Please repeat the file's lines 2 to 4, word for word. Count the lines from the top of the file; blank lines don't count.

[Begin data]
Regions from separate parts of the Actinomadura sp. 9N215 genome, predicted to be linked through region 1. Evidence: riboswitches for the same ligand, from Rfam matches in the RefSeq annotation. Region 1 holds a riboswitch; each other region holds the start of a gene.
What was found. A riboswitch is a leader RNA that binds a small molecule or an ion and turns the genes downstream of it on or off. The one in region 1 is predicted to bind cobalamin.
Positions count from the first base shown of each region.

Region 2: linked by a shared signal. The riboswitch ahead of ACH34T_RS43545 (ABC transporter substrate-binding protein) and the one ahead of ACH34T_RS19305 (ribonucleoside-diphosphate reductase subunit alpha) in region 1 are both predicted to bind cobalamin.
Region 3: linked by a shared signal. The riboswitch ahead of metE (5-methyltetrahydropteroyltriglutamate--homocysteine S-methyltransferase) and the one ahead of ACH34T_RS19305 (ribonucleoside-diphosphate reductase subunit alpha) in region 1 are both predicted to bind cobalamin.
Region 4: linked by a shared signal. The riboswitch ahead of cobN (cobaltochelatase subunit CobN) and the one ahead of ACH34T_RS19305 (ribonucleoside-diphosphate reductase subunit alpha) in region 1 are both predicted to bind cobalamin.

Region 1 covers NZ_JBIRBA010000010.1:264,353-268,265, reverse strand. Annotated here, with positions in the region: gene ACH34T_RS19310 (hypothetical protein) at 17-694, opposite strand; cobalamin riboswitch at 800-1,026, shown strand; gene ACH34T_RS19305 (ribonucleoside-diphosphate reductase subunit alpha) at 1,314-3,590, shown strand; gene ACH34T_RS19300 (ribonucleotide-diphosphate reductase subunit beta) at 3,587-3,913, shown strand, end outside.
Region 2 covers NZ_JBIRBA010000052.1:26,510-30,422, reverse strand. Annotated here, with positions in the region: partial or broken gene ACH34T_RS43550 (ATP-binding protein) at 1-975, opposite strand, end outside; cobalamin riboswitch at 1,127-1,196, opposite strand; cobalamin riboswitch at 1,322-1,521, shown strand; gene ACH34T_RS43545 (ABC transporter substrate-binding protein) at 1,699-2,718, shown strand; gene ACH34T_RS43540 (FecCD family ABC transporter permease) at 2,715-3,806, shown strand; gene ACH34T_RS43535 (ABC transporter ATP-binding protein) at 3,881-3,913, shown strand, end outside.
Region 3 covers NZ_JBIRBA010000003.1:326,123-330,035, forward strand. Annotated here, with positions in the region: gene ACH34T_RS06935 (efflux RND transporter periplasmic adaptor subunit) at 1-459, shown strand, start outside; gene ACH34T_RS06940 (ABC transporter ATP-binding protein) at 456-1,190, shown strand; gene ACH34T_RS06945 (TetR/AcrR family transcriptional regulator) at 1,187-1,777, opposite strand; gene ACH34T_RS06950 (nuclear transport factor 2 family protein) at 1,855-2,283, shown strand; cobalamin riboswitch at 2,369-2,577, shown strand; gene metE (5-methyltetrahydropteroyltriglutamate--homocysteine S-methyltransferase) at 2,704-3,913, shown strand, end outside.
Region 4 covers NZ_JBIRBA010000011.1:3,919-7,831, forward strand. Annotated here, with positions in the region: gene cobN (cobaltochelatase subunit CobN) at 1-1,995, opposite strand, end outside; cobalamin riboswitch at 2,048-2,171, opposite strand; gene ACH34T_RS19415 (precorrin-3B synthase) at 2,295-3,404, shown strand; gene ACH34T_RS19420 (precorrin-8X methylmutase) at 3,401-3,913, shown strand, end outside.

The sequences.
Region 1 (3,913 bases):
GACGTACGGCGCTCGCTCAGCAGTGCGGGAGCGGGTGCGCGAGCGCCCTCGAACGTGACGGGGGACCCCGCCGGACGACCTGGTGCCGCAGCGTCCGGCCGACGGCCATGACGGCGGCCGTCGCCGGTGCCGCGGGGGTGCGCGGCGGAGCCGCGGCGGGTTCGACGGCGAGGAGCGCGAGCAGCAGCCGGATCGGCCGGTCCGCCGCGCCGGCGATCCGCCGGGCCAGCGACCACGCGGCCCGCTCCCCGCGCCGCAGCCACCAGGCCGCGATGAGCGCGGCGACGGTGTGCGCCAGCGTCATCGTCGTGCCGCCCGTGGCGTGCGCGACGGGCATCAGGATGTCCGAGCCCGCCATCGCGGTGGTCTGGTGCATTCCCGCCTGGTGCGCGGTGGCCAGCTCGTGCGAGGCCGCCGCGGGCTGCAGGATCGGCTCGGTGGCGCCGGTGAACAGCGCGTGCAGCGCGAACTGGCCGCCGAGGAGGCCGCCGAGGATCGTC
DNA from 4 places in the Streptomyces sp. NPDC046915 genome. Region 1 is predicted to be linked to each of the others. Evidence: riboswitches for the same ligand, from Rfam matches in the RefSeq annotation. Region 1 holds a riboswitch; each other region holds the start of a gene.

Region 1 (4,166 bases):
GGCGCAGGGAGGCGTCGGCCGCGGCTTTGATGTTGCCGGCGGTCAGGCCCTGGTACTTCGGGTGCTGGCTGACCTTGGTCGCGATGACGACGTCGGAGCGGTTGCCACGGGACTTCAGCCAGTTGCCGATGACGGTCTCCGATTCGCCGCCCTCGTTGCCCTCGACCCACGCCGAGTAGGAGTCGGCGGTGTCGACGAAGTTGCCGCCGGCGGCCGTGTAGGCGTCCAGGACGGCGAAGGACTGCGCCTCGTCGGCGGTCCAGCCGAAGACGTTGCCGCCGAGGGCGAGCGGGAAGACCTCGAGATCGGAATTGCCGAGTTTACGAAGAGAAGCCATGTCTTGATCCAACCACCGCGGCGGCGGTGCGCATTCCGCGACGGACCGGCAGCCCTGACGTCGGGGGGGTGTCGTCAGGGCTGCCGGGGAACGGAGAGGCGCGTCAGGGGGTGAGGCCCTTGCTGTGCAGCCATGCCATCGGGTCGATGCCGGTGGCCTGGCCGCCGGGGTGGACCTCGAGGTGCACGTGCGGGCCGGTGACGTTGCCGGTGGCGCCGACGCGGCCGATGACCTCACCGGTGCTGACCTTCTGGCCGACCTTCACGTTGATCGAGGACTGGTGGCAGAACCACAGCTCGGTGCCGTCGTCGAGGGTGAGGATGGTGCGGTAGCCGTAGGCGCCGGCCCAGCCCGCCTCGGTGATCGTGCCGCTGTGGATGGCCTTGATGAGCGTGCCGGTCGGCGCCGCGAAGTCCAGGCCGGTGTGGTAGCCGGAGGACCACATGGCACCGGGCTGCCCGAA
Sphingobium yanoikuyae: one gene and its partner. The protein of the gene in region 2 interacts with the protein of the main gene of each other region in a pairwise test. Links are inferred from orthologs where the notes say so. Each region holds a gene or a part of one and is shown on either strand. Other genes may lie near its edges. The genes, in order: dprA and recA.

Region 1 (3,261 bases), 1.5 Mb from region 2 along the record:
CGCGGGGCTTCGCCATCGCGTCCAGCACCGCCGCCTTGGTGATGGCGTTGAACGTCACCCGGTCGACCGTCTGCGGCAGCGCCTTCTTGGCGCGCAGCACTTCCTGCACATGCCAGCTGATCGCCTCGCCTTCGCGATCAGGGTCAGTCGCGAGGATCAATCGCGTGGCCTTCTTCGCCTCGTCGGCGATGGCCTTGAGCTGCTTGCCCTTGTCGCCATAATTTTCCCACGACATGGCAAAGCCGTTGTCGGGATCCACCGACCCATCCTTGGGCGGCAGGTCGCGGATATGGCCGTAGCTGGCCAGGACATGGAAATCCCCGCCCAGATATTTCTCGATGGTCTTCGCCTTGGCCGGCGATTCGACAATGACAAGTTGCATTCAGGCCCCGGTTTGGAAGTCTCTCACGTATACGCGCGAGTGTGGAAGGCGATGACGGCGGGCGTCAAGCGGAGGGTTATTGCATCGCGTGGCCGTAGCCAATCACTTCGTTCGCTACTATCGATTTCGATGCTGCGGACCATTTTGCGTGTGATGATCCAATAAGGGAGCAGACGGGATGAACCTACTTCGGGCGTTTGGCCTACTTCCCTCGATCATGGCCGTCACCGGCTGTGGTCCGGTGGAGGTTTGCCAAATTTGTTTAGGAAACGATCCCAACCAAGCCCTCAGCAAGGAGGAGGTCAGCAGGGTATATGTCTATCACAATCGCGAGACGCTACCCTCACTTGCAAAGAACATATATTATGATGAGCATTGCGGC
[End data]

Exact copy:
What was found. A riboswitch is a leader RNA that binds a small molecule or an ion and turns the genes downstream of it on or off. The one in region 1 is predicted to bind cobalamin.
Positions count from the first base shown of each region.

Region 2: linked by a shared signal. The riboswitch ahead of ACH34T_RS43545 (ABC transporter substrate-binding protein) and the one ahead of ACH34T_RS19305 (ribonucleoside-diphosphate reductase subunit alpha) in region 1 are both predicted to bind cobalamin.